Recently, on national television in Australia, a physicist and a politician debated whether climate change was real. The physicist presented data and charts to prove that climate change was occurring, while the politician contended that his data was manipulated and that the uncorrupted data disproves the climate change theory. Unsurprisingly, neither side persuaded the other.
— ABC Q&A (@QandA) August 15, 2016
Sounds familiar right? During this U.S. presidential election cycle, each candidate is presenting facts — whether accurate or not — to build a case for becoming the next president. Yet, data and facts presented in speeches and campaign rallies are failing to persuade the opposite side to view the argument or the candidate differently. Recent poll numbers reflect that reality.
Why does it seem that presenting data and facts is not persuasive? A recent column by David Ignatius in The Washington Post may provide some insights.
Ignatius highlights a study on misperception by former Ogilvy Public Relations chairman Christopher Graves examining why U.S. parents believe that childhood vaccines cause autism, despite overwhelming medical evidence to the contrary. In summary, Graves’ study found that people tend to accept arguments that confirm their views and discount facts that challenge what they believe.
If that’s the case, what can we do as communicators to debunk inaccurate information and reinforce and spread the accurate perspective? Here are some tips from Graves’ article in Harvard Business Review about his study findings:
Avoid confirmation bias
Discussed by Charles Lord in his research, the confirmation bias is the effect that people will only accept evidence that fits their pre-existing views. Arguing the facts can undermine your argument. Instead of facts enlightening your opposition, it may encourage them to “dig in” deeper into their original argument. By “correcting” them, you may actually help reinforce their perspective. A good example of this phenomenon is what the Clinton campaign is experiencing right now. Clinton’s communications team is working to undermine Trump campaign statements about Clinton’s and Obama’s records with facts and evidence, but they are not persuading Trump supporters to see those issues differently. Instead, their efforts are strengthening Trump’s base and making it hard to draw those voters away.
Debunk without repeating the myth
It’s a habit to repeat the misinformation when trying to correct it — however, each time we restate the inaccurate information, we are further spreading it and inadvertently giving the myth more credibility. Not a good thing. While not an easy task, find ways to state your position without repeating the false one. Offer a counter argument without repeating inaccurate statistics or claims. Using the Australian TV climate change debate as a topic example, perhaps the physicist could have said something like: “While Malcolm Roberts thinks otherwise, the climate reporting data is collected by multiple agencies from all over the world and they are all showing the same trends. The data tells us that climate change is real and is happening, and that humans’ growing carbon footprint has been a contributing factor as to why we have impacted the environment and contributed to climate change.”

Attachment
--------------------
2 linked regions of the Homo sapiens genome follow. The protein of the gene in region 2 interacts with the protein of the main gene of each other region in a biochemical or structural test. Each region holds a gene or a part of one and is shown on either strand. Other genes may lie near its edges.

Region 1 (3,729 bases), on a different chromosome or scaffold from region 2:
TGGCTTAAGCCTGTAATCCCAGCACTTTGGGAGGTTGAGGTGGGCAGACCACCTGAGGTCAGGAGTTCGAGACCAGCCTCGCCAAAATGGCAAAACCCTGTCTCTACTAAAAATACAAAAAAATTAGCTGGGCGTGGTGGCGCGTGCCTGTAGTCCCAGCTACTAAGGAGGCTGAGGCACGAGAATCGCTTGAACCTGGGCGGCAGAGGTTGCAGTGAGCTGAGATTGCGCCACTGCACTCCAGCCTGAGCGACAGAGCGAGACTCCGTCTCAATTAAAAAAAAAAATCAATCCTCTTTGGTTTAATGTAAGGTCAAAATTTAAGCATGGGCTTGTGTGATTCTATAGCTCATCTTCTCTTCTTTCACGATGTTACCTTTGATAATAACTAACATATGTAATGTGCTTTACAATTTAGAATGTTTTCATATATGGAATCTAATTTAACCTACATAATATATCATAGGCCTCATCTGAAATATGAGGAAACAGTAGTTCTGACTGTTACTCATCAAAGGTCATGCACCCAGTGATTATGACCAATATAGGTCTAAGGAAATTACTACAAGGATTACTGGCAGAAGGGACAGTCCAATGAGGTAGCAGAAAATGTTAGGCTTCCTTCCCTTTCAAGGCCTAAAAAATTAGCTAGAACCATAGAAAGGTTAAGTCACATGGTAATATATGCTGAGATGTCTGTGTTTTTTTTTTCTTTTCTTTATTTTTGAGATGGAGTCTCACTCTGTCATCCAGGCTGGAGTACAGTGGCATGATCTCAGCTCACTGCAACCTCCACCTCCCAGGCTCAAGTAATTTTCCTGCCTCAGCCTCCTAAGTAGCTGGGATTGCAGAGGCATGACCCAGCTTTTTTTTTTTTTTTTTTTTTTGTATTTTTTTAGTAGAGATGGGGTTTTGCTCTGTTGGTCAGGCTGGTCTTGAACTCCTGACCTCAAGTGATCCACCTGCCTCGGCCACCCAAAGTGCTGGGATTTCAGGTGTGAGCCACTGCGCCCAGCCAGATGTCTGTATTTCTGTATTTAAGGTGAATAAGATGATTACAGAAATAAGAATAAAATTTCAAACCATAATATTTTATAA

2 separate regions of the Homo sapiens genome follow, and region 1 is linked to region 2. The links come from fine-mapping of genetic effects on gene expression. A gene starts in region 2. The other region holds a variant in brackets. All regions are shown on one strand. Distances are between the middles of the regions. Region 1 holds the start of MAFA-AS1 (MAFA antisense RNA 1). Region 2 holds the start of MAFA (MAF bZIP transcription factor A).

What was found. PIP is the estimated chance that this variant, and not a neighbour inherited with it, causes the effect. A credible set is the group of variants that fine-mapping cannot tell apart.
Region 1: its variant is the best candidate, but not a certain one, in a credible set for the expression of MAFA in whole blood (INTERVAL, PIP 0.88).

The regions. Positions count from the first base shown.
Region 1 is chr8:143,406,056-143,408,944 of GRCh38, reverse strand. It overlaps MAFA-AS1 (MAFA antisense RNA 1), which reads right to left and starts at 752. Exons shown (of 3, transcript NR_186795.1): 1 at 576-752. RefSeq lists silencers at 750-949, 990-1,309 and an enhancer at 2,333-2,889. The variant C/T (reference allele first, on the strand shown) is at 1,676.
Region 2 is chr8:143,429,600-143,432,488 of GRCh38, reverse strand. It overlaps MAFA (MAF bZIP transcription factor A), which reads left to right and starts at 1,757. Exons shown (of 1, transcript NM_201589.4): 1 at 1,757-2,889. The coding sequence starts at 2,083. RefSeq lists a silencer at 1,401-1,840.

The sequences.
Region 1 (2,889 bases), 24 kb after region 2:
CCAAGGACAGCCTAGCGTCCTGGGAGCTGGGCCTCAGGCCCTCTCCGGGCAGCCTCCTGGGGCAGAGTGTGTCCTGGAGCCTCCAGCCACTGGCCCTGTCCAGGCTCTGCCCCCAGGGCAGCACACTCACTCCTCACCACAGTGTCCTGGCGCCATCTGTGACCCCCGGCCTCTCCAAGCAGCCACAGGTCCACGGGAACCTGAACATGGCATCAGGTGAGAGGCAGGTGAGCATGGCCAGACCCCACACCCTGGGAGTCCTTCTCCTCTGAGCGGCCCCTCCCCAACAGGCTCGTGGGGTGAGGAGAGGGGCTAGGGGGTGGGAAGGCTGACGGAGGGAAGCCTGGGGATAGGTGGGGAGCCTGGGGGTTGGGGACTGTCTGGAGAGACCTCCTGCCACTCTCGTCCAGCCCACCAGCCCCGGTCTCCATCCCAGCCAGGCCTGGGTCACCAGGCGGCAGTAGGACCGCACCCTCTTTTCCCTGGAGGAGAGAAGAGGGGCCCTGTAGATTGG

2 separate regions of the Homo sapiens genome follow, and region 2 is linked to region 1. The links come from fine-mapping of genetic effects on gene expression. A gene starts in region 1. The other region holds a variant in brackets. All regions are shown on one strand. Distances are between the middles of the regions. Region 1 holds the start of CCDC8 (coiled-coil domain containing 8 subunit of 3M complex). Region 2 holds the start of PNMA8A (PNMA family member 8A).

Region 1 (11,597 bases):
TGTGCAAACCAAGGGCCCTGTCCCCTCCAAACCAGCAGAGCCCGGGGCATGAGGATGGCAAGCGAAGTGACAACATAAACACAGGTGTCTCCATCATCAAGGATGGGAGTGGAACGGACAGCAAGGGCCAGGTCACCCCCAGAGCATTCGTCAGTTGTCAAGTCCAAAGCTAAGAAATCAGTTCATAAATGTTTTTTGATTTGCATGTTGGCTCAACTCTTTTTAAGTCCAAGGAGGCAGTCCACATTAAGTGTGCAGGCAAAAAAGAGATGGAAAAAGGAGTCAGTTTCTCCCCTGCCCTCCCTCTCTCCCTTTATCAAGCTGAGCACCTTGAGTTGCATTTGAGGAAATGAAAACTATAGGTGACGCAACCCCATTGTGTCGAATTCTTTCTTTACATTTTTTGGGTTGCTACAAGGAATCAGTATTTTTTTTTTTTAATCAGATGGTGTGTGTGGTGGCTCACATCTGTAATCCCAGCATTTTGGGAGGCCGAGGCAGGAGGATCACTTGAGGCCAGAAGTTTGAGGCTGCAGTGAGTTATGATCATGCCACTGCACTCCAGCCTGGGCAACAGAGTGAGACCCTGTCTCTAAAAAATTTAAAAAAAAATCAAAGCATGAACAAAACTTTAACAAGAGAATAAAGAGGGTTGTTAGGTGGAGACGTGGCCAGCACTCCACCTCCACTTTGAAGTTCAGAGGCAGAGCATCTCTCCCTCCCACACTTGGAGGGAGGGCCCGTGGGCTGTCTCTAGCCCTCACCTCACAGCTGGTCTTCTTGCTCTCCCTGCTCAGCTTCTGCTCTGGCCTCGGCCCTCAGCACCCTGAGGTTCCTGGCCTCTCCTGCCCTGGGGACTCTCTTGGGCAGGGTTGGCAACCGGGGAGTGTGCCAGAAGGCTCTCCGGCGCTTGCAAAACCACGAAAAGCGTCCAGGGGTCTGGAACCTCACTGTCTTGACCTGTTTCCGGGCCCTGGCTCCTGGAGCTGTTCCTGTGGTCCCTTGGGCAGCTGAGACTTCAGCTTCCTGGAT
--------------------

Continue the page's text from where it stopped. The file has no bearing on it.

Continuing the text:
Affirm your opponents
Before Al Franken was a U.S. Senator from Minnesota, he played self-help guru Stuart Smalley on Saturday Night Live.
His famous catchphrase was this daily affirmation: “You’re good enough, you’re smart enough and gosh darn it, people like you.” In order to help opponents see the argument differently, studies show that we need to provide positive affirmation for their perspective. Validating how they feel will help them become more receptive to new information instead of holding their original perspective so closely.
Replace the myth with a story
After debunking a myth, communicators must replace it with something else, or the intended audience will fill the void with other myths or inaccurate information. Keeping your argument centered on one individual’s empathetic narrative — instead of the collective narrative of the group — gives opponents a personal alternate story to replace their debunked myth.
Think of the Khan family’s speech about their son U.S. Army Capt. Humayun Khan at the Democratic National Convention as a good example of a simple, focused counter argument that provides a powerful alternative narrative to dispute an opponent’s perspective on an issue. In a brief speech, Khizr Khan was able to encourage his opponent’s supporters to view their candidate differently, in spite of what the candidate has said during the campaign. Khan accomplished more than all of the speeches that occurred during both national conventions by the candidates and their surrogates.
Don’t leave out well-sourced data in persuasive messages — but effective message platforms will not reinforce incorrect information. Provide positive affirmations for opponents and offer a powerful singular narrative as a myth replacement.